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Dan Chaon Books In Order

Publication Order of Standalone Novels

You Remind Me of Me (2004) Hardcover  Paperback  Kindle
Await Your Reply (2009) Hardcover  Paperback  Kindle
Ill Will (2017) Hardcover  Paperback  Kindle

Publication Order of Short Stories / Novellas

How We Escaped our Certain Fate (2014) Hardcover  Paperback  Kindle
Little America (2014) Hardcover  Paperback  Kindle

Dan Chaon is an American author that is best known for his short stories, though he has written quite a few novels. The easiest thing that could be said about Dan Chaon as an author is the fact that he writes fiction.

It is a difficult task categorizing Dan’s work in more specific terms than that.

+Biography

Dan Chaon was born in 1964. Adopted as a child, Chaon spent most of his earliest years in a small village outside of Sidney, Nebraska. Those people who do not know Dan well envision him as a pretty dark and demented individual, and that has something to do with the horrific nature of his stories.

Readers often speculate about Dan’s childhood and the events he might have encountered to drive him down such a brooding and gloomy literary path. The author’s father worked construction. His mother, on the other hand, stayed at home and didn’t work.

Dan will be the first to tell you that nothing overtly disturbing and demented happened during his childhood. He admits to being a nerd when he was a child. Even at a young age, Dan Chaon preferred to spend his time reading and writing creepy stories, this while kids his age went to parties and had sex.

And Dan wasn’t merely content with putting his stories on paper. Whenever the opportunity arose, the author would send his work to the New Yorker. He always used a pseudonym, though very little came of his earlier submissions.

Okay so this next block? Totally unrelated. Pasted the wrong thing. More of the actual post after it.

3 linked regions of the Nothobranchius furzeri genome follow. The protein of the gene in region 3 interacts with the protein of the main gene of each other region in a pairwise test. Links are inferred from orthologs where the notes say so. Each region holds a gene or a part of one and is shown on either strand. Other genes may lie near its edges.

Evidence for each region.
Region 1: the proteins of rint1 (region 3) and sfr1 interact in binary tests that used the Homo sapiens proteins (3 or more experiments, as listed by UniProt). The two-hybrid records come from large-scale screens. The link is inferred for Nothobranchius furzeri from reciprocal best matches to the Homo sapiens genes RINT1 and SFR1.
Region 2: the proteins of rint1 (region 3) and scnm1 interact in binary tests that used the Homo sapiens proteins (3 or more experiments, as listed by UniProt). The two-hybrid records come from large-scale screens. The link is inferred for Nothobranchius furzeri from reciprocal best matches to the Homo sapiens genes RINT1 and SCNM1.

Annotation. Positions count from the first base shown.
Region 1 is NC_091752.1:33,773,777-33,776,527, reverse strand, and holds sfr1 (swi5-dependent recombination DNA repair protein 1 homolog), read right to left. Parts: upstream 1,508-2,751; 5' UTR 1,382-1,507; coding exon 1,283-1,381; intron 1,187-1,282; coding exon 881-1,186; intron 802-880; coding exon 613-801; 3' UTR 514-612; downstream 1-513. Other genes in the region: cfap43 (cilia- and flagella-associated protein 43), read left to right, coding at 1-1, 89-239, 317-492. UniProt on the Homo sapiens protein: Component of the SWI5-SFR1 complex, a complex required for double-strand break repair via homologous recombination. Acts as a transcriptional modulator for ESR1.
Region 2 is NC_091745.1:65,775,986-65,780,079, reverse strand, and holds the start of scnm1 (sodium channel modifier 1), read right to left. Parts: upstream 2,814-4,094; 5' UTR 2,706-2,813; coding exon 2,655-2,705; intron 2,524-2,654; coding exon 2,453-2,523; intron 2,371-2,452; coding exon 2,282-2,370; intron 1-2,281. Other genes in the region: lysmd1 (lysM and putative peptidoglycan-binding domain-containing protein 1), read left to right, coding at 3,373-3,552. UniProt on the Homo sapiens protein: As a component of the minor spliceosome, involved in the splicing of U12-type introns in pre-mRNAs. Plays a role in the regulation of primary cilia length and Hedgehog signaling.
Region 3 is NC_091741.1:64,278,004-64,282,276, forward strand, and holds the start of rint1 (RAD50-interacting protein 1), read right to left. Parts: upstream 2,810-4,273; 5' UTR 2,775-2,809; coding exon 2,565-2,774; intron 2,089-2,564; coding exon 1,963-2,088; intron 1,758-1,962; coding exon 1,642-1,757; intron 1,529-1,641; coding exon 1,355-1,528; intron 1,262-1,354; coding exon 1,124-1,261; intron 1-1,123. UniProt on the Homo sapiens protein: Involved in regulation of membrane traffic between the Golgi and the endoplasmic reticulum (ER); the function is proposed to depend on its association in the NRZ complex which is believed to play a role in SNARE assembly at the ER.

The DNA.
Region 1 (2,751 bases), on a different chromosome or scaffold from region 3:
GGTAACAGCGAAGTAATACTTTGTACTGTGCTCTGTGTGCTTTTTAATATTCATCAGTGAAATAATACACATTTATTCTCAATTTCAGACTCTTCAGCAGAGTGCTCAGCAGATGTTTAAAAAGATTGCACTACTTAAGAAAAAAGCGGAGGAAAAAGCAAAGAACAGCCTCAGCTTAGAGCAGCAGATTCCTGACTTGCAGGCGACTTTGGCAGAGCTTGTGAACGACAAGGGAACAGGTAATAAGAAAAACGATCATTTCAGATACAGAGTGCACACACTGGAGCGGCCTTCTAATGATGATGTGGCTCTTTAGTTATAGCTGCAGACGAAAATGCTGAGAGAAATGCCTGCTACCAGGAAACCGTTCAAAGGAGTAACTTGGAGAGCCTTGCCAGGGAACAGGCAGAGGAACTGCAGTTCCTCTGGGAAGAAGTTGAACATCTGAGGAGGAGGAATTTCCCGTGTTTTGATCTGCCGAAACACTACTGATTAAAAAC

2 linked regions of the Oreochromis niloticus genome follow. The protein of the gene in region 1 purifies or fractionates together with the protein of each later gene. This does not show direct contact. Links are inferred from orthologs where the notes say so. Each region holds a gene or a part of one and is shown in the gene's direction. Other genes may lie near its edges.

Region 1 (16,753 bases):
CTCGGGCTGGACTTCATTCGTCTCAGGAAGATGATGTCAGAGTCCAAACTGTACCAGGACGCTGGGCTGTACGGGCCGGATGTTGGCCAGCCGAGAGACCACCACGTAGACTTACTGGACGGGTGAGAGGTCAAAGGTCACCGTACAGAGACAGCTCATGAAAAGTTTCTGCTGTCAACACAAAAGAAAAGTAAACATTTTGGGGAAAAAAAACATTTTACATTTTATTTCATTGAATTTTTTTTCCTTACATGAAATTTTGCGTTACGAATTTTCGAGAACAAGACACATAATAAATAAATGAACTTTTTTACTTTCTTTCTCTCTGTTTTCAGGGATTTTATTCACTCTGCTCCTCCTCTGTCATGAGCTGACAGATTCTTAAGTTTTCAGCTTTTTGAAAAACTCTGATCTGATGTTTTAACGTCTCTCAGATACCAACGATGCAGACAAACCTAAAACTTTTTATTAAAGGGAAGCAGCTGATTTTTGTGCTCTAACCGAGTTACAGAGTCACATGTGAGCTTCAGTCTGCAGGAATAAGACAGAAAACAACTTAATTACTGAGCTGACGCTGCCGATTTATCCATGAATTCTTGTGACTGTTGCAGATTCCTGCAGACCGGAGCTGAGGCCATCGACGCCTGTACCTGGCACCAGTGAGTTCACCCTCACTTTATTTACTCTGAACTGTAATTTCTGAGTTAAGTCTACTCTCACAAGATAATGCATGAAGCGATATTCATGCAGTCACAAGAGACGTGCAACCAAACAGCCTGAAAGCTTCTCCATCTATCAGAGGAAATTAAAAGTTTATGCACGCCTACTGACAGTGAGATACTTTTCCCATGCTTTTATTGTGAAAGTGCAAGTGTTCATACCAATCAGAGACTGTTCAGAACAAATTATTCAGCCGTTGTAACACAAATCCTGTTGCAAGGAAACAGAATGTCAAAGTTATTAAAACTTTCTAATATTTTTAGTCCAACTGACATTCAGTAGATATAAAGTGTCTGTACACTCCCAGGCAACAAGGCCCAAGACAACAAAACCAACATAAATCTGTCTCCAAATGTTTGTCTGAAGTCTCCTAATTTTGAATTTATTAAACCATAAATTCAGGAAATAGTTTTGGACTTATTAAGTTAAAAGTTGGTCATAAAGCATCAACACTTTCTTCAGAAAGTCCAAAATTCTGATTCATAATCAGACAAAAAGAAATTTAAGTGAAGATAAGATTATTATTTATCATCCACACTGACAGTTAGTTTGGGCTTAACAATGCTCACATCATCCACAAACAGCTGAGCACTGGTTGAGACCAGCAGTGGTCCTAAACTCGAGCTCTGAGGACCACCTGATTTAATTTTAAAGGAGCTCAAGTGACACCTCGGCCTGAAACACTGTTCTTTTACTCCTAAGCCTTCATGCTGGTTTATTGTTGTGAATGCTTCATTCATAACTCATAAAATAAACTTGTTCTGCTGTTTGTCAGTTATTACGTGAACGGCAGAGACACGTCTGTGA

No one really took him seriously, not until Dan encountered Reginald Gibbons. Gibbons was the editor of TriQuarterly, and Dan sent them a story when he was a junior. Gibbons, unlike so many other editors, actually made an effort to reach out to sixteen year old Dan Chaon.

Not only did Gibbons encourage Dan to keep writing, he also advised him to find his way to Northwestern. Over time, Gibbons’ advice bore fruit, with Dan Chaon’s first short story collection finally hitting the shelves via the Northwestern University Press.

Dan often cites Gibbons as one of the most important mentors in his life.

Dan has come a very long way since his earliest days, and he admits that he understands why some people might question his sanity when they read his work. Dan’s very first story chronicled a middle-aged man who lusted after his 12-year-old daughter.

Dan is happy that the story never drew much attention; there is no telling the negative attention it would have elicited from his high school psychologist.

Dan Chaon’s fans appreciate the fact that he writes about the darkest aspects of humanity. Dan’s motif has followed him since he was a child. The author always loved sad music.

Dan also seems to have an obsession with fate. His stories are very morbid in the way they represent fate and destiny as unstoppable forces that manipulate life indiscriminately, driving individuals down unavoidable and inescapable destinations.